After lunch we take local horse carts for a tour of Inwa, an ancient imperial capital that although hit by an earthquake in 1839 still retains evocative temples, stupas and monasteries. It is a magical ride down narrow lanes with magnificent buildings on either side.
Before dinner we have another quiz on board, this time testing our knowledge of Myanmar. I’m afraid this time the team don’t do so well despite me thinking that I had absorbed the Niagara of information that has come our way over the previous ten days.
The following day we have a walking tour of the small town of Mingun. Here we find King Bodawpaya’s uncompleted stupa. Apparently while it was being built the king’s astrologer told him that he would die upon completion of the temple. Work was immediately halted. Had it been finished it would have been the largest in the world. It’s still pretty impressive thanks to the huge cracks in it, a result of the 1839 earthquake. A little further on our walk we come to the Mingun Bell, the heaviest bell in the world, 5 metres wide at the base. Some of our party stand inside the bell as it is rung. I decline the invitation. Further on is the white painted Hsinbyume Pagoda which looks like a giant wedding cake. I can’t help thinking where else in the world can one encounter three such extraordinary sights in the course of an hour’s stroll in a very small town.
At mid-day we set sail for Mandalay, for us our final destination. Just 3 hours later, after lunch, we make our final excursion off the ship. We are going to Amarapura, on the southwest fringes of Mandalay to visit marble and silk workshops. The intricacy of the woven silk fabrics they produce by hand is wonderful to see, but next door are the mechanical looms and the noise is difficult to take for more than few moments. Out into the relative peace of a bustling city and onto our coach to drive to U-Bein Bridge, reputed to be the world’s longest and oldest teak bridge. There, two at a time we climb into sampans to be taken on a leisurely cruise of the lake and wait for the sun to set. This is one of the only truly tourist events that we have encountered during our stay in Myanmar. The silhouette of the bridge, with Lowry type figures walking along it and the sun setting behind really defies description. As they say, you had to be there. Just when we are thinking it can’t get better a sampan with some of our crew members draws up alongside in the middle of the lake and hands us two glasses of Champagne. It had got better.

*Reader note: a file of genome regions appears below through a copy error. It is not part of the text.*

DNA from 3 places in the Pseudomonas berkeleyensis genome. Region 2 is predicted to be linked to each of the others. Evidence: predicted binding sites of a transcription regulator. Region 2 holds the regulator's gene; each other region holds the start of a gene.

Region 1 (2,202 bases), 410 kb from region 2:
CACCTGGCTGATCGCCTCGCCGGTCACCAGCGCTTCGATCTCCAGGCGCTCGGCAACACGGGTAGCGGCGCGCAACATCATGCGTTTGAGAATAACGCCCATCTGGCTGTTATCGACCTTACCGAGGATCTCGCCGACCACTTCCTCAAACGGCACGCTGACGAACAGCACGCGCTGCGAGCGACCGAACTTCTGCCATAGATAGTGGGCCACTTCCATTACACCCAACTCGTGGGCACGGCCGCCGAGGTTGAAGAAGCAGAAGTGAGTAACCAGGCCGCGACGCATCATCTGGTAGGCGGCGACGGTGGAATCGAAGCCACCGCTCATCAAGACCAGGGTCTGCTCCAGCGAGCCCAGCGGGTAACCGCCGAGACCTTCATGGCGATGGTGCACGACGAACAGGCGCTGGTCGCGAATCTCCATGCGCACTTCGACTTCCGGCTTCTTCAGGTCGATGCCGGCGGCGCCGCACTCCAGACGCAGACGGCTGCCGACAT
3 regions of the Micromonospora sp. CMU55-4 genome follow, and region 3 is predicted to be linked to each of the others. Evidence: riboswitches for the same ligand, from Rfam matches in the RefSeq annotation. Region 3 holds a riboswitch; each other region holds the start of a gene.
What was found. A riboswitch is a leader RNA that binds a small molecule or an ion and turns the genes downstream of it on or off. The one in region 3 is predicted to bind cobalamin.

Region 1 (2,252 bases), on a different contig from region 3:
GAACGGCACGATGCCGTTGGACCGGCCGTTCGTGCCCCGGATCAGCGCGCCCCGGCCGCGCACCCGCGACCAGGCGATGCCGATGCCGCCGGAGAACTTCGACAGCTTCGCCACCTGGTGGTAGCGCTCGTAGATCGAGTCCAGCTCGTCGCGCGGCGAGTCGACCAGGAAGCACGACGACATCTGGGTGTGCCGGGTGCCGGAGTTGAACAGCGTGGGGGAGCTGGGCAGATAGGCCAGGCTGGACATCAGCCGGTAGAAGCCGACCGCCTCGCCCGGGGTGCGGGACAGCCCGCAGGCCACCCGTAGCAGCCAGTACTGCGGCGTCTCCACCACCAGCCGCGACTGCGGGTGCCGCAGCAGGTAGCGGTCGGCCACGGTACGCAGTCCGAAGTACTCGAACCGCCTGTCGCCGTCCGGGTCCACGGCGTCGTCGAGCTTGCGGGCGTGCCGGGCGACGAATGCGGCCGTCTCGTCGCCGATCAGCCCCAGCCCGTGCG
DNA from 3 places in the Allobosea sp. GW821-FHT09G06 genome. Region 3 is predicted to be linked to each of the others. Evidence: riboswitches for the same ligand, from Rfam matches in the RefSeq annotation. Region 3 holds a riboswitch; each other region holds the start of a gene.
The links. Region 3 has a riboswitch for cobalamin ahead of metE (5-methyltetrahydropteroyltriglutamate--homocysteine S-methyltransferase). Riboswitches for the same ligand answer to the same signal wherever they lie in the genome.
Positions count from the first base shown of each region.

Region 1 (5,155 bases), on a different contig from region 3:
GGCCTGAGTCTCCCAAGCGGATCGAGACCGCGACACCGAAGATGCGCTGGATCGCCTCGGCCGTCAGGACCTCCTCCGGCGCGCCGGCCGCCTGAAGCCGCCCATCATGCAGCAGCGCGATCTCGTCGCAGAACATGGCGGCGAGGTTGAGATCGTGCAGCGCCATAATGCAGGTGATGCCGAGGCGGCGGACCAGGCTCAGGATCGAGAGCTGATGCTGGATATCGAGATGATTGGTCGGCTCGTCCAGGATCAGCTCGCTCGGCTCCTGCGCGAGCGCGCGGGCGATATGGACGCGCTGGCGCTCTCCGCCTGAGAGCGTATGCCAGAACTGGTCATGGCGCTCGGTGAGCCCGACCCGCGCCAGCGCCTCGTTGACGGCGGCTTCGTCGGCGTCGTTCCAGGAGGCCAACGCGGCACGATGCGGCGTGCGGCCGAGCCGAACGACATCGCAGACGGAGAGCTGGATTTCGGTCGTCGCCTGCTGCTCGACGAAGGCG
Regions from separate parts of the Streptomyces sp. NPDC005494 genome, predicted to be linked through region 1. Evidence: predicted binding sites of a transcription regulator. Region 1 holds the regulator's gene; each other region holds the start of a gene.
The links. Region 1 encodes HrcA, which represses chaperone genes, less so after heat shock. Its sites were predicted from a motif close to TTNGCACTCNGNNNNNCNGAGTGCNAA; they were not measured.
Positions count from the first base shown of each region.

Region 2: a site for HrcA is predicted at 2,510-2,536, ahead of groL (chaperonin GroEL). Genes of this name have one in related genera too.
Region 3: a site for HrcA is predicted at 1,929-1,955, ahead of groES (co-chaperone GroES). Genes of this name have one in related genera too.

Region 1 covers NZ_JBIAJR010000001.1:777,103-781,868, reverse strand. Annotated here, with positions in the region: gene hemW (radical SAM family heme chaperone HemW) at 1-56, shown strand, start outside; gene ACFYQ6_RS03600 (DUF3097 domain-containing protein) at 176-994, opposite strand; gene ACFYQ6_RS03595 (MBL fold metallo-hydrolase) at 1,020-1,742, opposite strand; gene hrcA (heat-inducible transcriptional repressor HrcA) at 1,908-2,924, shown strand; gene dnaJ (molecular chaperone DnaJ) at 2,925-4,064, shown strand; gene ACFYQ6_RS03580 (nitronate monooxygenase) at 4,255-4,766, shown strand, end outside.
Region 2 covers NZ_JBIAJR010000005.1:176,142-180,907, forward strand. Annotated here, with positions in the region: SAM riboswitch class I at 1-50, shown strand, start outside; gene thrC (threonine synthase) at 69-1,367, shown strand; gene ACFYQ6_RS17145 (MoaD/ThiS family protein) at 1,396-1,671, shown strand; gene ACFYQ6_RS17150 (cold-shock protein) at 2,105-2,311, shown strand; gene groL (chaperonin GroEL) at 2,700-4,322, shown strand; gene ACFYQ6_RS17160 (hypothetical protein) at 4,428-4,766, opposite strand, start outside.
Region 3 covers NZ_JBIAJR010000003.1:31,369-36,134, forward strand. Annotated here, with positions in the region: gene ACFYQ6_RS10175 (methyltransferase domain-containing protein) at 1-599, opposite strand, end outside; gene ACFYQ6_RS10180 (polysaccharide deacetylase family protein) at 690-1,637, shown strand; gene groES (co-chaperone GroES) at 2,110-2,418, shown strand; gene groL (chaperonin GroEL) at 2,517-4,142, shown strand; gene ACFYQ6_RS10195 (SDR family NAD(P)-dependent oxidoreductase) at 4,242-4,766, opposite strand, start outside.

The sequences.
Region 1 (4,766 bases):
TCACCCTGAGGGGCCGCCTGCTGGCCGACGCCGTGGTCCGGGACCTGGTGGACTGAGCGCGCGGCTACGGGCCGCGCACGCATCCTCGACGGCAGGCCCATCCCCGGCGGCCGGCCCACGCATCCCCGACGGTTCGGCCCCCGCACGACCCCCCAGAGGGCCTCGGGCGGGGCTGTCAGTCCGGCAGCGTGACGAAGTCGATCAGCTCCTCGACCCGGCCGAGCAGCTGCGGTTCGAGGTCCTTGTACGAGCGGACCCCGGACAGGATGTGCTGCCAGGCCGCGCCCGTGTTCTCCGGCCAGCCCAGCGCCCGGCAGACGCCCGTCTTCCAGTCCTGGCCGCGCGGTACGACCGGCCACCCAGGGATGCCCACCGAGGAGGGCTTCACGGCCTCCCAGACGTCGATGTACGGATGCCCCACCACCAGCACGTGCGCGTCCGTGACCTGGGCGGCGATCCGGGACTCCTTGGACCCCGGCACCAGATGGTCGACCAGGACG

That evening we have a farewell dinner on board and have an early night, as our luggage has to be outside the suite by 6.30 and after breakfast we disembark the Scenic Aura. A sad farewell to a fabulously charming and helpful crew.
However before we check in at our hotel in the afternoon we have just one day to discover what Mandalay has to offer. Our first call is to the Kuthodaw Pagoda nicknamed “the biggest book in the world”. The central stupa is surrounded by 729 marble slabs on which are engraved the lines of the Buddhist scriptures known as the Tripitaka. Reading that from beginning to end would be quite a challenge, so we move on to Shwenandaw monastery, a beautiful wooden building, each pillar being made from a single teak trunk. Its interior is covered in gold leaf. Which brings us to our next destination, a local workshop where we learn how to make gold leaf. Well you never know when it might come in handy!
Next stop is the Mahamuni Pagoda, the most highly revered Buddha image in the country. It may have been cast in the first century and with a height of 4 metres the bronze statue is covered in gold leaf to a depth of 15 centimetres. That is 6 inches thick! This is continually applied by the faithful to pay their respect—men only, as women are not allowed to approach the figure. As you can imagine all this gold has completed distorted the shape of the original image. Each day at 4am the monks wash Mahamuni’s face and brush his teeth.
It is time to check in at our hotel before we set off on our last expedition. We are staying at the Mandalay Hill Resort, a splendid hotel at the foot of the sacred Mandalay Hill which although it is only 230 metres high we ascend in minibuses. Well, it has been a long day. The hill is studded with pagodas and temples and the view from the top as the sun sets over the battlements of the palace, the city, the Irrawaddy and the rice-growing plain is wonderful, a fitting end to an extraordinary journey.
We have a farewell dinner at the hotel in an excellent Chinese restaurant, a farewell drink with friends we have made and then we go to bed. All the other guests are leaving in the morning, some going on to Inle for a couple of days, the rest flying home. Babs and I are not flying until the following day, so we head to the pool, find a shady spot and spend a very peaceful few hours with our books; a well-earned rest as we prepare to fly home via Bangkok and Dubai.
It has been 16 days that we will never forget.
Silver Travel Advisor recommends Scenic.